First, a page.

The explosion of information in our everyday lives has driven the technology market to create newer, faster technologies to cater for the storage and access to the data created.
Applications we use send billions of bits of information across networks each second - and this is driving a need for higher speeds in every aspect of networks.
Ensuring information is in the right place at the right time is critical for almost every business and the path between the devices needs to be able to cater for this. As the amount of information explodes, we need to ensure that the underlying network does not get clogged and create a bottleneck at any point, so that performance is maintained.
As with all technologies, Ethernet has seen huge increases in the speeds available to the market in recent years. How do we choose between the varying technologies and which open the door to the simplest and most cost effective upgrade path?
40G / 100G QSFP infrastructure is mature and has grown a large market share during the past decade. In recent years meanwhile, 25G/50G/100G SFP infrastructure is catching more and more attention, and beginning to become more prevalent in network deployments. These newer Ethernet technologies are not simply designed to set a new higher speed - but also cater to specific market demands and developments.
25GbE technology specifically is catching on quickly in the market, and accordingly, shipments of 25GbE adapters and ports reached 1 million in less than half the time of 10GbE - the technology that, until recently, was most widely used for device and high-performance server and device connectivity.
Why is 25G SFP growing so fast?
25G SFP28 has a similar form factor to the ubiquitous 10G SFP+, it’s backwards compatible, allows dense port configurations and it's generally cheaper than QSFP based infrastructure. Also - It’s incredibly hard to get an application server to run much faster than 25G anyway!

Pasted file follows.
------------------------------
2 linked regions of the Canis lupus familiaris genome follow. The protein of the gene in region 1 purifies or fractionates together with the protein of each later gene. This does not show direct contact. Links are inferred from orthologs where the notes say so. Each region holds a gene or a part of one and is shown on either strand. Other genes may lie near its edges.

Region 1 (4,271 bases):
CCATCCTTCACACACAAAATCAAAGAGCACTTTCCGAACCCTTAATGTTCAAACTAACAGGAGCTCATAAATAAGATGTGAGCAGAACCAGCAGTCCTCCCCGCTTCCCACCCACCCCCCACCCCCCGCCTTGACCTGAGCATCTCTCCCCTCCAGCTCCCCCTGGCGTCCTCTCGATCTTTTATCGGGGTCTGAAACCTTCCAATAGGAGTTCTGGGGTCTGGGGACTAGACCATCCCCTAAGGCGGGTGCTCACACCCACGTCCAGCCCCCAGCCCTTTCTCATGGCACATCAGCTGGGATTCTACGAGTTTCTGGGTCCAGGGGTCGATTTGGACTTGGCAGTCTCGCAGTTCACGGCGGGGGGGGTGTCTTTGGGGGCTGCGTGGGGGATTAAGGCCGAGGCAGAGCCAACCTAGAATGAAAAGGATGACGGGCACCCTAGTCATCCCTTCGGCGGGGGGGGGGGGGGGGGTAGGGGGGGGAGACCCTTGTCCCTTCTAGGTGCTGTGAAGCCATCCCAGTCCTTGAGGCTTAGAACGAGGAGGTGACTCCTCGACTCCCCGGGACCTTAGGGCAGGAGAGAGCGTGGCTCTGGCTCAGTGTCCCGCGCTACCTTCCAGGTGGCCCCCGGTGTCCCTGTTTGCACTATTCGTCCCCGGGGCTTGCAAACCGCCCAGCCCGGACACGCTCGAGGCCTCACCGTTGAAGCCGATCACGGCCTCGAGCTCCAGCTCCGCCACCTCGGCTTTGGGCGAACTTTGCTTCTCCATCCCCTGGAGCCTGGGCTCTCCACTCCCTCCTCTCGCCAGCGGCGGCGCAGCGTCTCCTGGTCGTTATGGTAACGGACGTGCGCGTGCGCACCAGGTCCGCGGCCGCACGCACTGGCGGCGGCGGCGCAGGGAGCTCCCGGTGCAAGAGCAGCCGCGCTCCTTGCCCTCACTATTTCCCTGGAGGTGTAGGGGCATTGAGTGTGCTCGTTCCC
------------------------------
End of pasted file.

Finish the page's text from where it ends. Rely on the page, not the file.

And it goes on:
So when do you need faster than 25G?
The obvious reason is for data center connectivity - 25G/50G/100G all have wide applications in cloud data centers now. The new technologies provide a far simpler path for higher speeds with the capability of 10G-25G-50G-100G network upgrades without having to re-plan or change server per rack density. Before the emergence of 25G and 50G, the traditional migration path has been 10G-40G-100G - which is more costly and less space efficient.
By contrast, upgrading from 25G to 100G can be a more cost-effective solution. With a switch infrastructure based on 25G, this migration path can be achieved by 2x50G or 4x25G.
This offers higher port density per switch and performance, both CAPEX (capital expenditures) and OPEX (operational expenditures) savings through high backward compatibility, and reuse of the existing cabling infrastructure. On the whole, the 25G-50G-100G migration path provides a lower cost per unit of bandwidth by fully utilizing switch port capabilities and also lays the foundation for the further upgrade to 200G.
Organizations that have already invested in the QSFP physical format switches will also have an upgrade path from the 40-100-200G format, but the newer technologies may require specialist cabling to implement and the physical size of switch hardware may differ - meaning planning is not as simple.
But what about application level resilience at 25G+?
Another key requirement in most networks is a high level of resilience to meet the always on needs of today’s technology services. At Loadbalancer.org high-availability has always been our number one priority.
We strongly recommend that all production environments use a dual switch fabric. This ensures that multiple links are all active providing a shared path from the load balancer to the network infrastructure. With multiple links active, the effect of any failure in any of the links is minimised as traffic can still use and share the other link(s).